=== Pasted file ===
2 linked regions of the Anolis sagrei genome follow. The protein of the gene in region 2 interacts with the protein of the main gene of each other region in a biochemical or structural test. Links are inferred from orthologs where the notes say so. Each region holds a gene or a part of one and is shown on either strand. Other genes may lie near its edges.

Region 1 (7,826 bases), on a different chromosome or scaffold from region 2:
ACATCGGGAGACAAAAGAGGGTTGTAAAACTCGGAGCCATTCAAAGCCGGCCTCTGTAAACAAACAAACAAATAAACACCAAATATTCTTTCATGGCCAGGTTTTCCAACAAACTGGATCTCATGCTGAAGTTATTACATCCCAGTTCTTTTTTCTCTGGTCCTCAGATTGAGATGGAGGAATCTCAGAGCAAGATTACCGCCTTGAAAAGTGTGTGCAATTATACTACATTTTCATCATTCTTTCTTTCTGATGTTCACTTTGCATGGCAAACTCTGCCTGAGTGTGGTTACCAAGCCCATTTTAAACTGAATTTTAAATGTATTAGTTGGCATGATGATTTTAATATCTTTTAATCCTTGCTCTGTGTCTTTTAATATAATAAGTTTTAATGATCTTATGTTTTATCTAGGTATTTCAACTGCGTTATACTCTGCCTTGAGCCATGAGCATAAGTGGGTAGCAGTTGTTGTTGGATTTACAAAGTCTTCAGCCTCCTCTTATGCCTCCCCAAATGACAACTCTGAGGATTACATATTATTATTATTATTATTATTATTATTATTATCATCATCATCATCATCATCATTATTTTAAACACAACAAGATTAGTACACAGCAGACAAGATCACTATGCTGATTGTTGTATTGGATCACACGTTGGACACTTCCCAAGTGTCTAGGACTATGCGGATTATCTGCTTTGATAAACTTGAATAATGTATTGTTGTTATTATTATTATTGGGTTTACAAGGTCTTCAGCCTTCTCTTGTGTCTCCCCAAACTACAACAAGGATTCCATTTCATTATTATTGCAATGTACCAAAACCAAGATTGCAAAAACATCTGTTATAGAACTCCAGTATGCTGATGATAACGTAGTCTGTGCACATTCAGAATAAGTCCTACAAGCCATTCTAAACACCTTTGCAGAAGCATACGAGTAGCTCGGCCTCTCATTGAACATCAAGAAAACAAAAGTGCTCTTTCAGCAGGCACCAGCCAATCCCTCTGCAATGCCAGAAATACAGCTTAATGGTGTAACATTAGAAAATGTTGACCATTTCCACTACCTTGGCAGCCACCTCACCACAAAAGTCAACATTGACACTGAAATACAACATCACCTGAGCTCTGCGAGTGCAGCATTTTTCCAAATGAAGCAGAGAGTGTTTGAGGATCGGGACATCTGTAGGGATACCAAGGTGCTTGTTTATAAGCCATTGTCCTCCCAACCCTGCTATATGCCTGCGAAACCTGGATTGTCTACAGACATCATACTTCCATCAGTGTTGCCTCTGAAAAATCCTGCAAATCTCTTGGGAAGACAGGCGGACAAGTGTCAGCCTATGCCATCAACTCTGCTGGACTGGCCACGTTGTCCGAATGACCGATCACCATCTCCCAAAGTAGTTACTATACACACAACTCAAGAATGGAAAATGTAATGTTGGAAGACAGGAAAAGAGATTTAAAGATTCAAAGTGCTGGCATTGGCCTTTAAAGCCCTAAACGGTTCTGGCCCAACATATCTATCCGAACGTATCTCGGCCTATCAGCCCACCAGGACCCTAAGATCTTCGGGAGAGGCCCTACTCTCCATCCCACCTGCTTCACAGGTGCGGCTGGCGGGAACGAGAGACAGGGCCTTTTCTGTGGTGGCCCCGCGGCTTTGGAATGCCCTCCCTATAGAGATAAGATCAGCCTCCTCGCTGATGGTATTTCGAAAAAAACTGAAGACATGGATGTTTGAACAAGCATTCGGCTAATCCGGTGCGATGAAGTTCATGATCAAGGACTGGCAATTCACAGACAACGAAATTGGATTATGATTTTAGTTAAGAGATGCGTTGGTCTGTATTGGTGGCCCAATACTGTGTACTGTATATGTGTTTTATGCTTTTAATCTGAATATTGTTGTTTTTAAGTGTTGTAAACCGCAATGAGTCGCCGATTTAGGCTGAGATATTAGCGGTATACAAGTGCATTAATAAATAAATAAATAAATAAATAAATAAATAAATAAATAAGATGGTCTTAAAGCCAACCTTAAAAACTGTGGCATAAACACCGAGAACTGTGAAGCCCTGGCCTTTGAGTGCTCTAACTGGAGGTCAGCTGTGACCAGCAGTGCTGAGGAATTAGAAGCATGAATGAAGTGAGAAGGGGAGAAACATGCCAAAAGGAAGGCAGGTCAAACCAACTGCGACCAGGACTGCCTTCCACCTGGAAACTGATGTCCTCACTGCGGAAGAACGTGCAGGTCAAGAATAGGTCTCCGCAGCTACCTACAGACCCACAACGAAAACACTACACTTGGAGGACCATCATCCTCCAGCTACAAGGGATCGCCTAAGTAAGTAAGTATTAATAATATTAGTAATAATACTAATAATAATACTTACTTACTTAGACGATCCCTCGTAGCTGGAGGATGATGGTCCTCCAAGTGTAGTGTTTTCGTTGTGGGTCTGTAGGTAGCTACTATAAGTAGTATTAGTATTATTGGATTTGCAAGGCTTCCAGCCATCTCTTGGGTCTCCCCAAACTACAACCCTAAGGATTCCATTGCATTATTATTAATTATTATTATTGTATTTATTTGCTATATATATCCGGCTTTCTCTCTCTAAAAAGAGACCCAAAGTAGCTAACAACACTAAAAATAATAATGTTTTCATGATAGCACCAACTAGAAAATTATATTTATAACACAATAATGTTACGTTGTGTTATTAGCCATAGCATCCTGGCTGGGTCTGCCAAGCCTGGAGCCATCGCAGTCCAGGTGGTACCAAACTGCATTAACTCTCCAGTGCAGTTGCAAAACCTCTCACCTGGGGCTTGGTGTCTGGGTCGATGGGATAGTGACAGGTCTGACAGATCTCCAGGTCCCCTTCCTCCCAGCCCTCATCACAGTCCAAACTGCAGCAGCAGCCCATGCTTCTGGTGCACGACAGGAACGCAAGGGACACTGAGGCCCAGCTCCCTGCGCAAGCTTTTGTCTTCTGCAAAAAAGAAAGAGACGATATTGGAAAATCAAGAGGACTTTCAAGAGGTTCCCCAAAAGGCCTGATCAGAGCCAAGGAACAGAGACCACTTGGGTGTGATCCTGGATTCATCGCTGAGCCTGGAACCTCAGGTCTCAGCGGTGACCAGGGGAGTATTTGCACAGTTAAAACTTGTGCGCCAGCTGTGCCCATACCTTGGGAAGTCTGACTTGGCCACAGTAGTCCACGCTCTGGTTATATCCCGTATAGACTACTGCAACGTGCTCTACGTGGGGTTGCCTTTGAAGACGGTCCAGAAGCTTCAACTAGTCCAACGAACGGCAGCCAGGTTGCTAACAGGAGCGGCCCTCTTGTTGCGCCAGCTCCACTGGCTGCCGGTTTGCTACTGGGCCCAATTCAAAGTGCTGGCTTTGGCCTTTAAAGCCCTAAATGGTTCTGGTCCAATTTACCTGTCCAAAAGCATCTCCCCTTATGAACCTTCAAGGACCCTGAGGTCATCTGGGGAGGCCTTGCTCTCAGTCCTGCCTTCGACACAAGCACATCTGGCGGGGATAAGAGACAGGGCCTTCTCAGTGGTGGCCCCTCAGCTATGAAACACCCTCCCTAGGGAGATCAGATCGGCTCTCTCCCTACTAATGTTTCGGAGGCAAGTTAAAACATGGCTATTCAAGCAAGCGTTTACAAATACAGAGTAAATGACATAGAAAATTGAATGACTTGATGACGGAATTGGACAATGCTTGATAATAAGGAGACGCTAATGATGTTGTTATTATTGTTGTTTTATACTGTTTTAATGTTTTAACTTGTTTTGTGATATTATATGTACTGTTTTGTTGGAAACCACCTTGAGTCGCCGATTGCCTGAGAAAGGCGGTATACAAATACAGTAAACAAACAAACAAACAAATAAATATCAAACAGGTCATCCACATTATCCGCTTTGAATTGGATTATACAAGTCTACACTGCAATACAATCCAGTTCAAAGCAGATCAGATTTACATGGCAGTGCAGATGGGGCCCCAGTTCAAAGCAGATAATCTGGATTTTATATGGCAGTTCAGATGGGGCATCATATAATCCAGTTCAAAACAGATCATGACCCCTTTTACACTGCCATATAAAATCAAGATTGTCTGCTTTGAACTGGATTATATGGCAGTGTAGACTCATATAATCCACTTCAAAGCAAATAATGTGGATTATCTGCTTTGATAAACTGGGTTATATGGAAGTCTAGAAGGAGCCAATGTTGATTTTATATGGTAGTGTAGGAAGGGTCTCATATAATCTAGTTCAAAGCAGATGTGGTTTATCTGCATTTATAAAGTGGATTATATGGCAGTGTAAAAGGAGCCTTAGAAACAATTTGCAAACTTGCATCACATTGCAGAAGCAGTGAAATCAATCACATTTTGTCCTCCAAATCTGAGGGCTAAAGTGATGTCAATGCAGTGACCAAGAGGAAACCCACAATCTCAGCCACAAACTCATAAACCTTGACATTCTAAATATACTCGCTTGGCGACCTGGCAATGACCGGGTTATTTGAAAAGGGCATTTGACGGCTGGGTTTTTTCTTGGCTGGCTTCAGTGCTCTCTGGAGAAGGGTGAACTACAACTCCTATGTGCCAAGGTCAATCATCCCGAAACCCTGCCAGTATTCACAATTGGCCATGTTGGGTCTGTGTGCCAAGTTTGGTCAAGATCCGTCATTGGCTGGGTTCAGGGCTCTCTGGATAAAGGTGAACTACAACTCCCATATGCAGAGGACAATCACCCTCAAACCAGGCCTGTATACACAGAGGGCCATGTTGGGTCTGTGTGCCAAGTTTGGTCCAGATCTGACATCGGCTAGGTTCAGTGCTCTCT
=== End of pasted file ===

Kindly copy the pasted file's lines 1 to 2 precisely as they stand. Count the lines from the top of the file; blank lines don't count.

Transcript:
2 linked regions of the Anolis sagrei genome follow. The protein of the gene in region 2 interacts with the protein of the main gene of each other region in a biochemical or structural test. Links are inferred from orthologs where the notes say so. Each region holds a gene or a part of one and is shown on either strand. Other genes may lie near its edges.

Region 1 (7,826 bases), on a different chromosome or scaffold from region 2: